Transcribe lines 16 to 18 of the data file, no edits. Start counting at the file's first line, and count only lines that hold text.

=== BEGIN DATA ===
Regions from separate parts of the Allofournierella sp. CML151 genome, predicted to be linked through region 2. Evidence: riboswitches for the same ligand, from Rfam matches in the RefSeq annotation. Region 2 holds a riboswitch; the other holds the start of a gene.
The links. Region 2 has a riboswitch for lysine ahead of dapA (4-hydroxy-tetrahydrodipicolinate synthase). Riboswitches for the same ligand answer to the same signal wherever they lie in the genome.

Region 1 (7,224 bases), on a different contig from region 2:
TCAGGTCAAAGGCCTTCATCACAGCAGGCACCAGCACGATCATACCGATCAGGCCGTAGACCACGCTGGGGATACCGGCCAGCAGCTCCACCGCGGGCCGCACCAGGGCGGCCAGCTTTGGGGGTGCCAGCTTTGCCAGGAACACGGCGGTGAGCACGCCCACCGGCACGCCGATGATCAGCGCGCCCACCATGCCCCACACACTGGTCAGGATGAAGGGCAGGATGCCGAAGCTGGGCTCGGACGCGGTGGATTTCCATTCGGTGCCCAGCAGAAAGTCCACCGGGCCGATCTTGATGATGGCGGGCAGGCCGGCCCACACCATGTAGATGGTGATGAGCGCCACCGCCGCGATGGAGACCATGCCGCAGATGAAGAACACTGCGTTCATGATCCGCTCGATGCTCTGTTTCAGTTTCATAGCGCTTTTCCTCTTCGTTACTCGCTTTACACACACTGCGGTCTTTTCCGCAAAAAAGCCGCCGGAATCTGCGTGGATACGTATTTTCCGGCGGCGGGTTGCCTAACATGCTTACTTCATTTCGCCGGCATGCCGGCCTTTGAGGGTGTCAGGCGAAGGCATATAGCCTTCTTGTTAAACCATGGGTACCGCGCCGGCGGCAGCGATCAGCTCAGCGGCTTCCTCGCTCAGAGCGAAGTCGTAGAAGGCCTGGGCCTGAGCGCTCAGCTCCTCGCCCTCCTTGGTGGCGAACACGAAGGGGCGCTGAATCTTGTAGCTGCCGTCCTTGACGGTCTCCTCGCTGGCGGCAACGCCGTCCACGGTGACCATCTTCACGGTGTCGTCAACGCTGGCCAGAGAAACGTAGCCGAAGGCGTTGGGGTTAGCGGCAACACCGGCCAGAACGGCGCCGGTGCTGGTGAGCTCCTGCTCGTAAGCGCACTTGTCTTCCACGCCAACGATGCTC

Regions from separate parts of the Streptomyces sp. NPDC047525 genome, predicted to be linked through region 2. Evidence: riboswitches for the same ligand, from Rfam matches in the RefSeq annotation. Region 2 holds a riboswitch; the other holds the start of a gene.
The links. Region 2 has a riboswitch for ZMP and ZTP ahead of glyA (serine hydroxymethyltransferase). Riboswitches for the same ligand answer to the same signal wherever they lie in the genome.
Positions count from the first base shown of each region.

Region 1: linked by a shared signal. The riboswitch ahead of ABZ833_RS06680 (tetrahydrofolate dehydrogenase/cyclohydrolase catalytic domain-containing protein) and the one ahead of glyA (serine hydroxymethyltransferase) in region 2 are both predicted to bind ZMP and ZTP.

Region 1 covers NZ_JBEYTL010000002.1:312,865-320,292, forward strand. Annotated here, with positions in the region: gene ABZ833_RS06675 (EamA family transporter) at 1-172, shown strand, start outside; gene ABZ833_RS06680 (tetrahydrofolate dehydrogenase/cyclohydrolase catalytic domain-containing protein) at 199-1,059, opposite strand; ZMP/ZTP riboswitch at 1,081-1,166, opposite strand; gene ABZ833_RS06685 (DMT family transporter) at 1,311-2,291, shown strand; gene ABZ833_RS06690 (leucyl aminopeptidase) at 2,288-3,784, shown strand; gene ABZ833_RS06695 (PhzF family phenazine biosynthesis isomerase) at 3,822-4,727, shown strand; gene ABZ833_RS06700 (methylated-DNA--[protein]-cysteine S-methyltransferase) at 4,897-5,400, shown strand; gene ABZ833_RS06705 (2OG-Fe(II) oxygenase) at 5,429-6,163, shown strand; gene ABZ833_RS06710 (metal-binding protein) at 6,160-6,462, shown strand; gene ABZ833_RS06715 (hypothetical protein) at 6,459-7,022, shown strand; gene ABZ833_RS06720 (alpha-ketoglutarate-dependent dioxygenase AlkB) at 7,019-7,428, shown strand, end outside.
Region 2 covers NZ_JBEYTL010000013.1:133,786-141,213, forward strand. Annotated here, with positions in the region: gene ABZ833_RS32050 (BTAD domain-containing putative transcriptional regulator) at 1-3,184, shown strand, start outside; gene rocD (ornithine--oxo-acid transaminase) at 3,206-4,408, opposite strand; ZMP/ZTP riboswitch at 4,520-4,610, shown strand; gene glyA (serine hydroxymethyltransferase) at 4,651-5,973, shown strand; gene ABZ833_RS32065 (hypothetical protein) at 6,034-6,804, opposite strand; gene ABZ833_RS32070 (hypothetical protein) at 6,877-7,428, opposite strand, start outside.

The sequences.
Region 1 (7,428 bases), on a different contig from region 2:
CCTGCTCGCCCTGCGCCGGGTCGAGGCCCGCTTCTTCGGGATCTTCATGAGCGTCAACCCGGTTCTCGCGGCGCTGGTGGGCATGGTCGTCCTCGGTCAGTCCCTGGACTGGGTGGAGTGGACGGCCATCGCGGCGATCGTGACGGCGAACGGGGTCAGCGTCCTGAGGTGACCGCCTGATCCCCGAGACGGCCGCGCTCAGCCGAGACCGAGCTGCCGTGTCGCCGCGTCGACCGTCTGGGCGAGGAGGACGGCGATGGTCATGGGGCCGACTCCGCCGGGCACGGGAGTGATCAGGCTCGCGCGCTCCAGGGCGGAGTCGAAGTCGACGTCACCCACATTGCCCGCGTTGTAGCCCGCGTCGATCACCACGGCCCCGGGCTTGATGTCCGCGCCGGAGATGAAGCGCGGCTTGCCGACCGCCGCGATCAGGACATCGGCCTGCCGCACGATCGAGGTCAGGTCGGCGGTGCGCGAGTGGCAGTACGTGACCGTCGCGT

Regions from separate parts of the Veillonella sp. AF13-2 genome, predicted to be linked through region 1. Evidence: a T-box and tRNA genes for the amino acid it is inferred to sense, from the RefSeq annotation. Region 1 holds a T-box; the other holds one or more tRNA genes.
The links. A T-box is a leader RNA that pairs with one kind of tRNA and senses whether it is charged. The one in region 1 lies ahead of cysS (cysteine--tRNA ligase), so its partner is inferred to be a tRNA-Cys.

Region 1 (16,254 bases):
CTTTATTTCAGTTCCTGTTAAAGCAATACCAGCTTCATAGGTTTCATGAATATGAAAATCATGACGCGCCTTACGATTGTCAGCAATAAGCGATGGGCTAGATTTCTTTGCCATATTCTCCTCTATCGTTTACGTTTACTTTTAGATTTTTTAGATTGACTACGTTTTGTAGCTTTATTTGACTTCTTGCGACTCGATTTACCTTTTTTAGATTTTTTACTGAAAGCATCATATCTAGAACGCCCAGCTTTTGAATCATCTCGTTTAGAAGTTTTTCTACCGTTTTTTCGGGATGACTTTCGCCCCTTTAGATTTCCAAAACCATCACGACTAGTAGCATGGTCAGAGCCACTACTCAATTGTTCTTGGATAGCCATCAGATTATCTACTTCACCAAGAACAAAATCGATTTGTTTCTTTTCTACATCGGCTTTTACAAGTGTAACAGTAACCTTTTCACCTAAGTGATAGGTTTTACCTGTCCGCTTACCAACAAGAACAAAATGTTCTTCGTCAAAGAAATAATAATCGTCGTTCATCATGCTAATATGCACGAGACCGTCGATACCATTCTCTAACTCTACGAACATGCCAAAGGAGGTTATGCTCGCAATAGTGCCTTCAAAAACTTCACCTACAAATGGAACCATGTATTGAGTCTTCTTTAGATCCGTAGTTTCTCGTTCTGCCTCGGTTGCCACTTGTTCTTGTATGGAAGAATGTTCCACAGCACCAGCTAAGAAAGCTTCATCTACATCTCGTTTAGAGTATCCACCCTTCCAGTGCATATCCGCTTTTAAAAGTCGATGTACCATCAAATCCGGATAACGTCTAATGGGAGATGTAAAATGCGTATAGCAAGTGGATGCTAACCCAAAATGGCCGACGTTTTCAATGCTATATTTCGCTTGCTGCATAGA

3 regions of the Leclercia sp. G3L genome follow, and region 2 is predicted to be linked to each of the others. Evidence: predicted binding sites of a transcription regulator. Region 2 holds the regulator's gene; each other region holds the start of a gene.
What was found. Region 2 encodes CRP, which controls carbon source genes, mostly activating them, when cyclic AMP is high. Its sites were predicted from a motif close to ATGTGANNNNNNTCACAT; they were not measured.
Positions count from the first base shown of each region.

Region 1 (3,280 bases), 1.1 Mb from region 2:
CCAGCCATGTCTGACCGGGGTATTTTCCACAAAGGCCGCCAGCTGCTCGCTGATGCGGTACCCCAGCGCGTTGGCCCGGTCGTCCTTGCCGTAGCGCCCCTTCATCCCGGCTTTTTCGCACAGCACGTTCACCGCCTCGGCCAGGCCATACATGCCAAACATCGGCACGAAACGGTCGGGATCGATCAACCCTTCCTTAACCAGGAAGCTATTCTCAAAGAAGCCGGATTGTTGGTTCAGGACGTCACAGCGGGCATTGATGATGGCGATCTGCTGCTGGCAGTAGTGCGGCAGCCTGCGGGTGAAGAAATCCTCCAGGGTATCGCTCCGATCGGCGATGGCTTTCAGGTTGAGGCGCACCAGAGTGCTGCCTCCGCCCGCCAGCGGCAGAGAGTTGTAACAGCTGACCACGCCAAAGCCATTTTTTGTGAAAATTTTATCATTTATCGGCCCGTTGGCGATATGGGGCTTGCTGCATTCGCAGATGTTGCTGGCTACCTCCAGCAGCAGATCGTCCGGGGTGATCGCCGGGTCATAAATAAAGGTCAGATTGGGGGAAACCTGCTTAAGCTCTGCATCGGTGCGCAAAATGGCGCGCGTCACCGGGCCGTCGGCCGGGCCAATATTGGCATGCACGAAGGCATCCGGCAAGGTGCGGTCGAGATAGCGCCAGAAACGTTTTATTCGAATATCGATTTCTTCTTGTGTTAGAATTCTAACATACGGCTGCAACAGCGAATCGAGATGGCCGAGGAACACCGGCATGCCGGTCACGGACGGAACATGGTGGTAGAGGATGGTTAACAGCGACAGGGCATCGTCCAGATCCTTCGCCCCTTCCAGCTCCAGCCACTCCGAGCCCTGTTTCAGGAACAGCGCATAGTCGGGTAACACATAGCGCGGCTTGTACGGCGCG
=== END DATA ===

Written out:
Region 1 (16,254 bases):
CTTTATTTCAGTTCCTGTTAAAGCAATACCAGCTTCATAGGTTTCATGAATATGAAAATCATGACGCGCCTTACGATTGTCAGCAATAAGCGATGGGCTAGATTTCTTTGCCATATTCTCCTCTATCGTTTACGTTTACTTTTAGATTTTTTAGATTGACTACGTTTTGTAGCTTTATTTGACTTCTTGCGACTCGATTTACCTTTTTTAGATTTTTTACTGAAAGCATCATATCTAGAACGCCCAGCTTTTGAATCATCTCGTTTAGAAGTTTTTCTACCGTTTTTTCGGGATGACTTTCGCCCCTTTAGATTTCCAAAACCATCACGACTAGTAGCATGGTCAGAGCCACTACTCAATTGTTCTTGGATAGCCATCAGATTATCTACTTCACCAAGAACAAAATCGATTTGTTTCTTTTCTACATCGGCTTTTACAAGTGTAACAGTAACCTTTTCACCTAAGTGATAGGTTTTACCTGTCCGCTTACCAACAAGAACAAAATGTTCTTCGTCAAAGAAATAATAATCGTCGTTCATCATGCTAATATGCACGAGACCGTCGATACCATTCTCTAACTCTACGAACATGCCAAAGGAGGTTATGCTCGCAATAGTGCCTTCAAAAACTTCACCTACAAATGGAACCATGTATTGAGTCTTCTTTAGATCCGTAGTTTCTCGTTCTGCCTCGGTTGCCACTTGTTCTTGTATGGAAGAATGTTCCACAGCACCAGCTAAGAAAGCTTCATCTACATCTCGTTTAGAGTATCCACCCTTCCAGTGCATATCCGCTTTTAAAAGTCGATGTACCATCAAATCCGGATAACGTCTAATGGGAGATGTAAAATGCGTATAGCAAGTGGATGCTAACCCAAAATGGCCGACGTTTTCAATGCTATATTTCGCTTGCTGCATAGA

3 regions of the Leclercia sp. G3L genome follow, and region 2 is predicted to be linked to each of the others. Evidence: predicted binding sites of a transcription regulator. Region 2 holds the regulator's gene; each other region holds the start of a gene.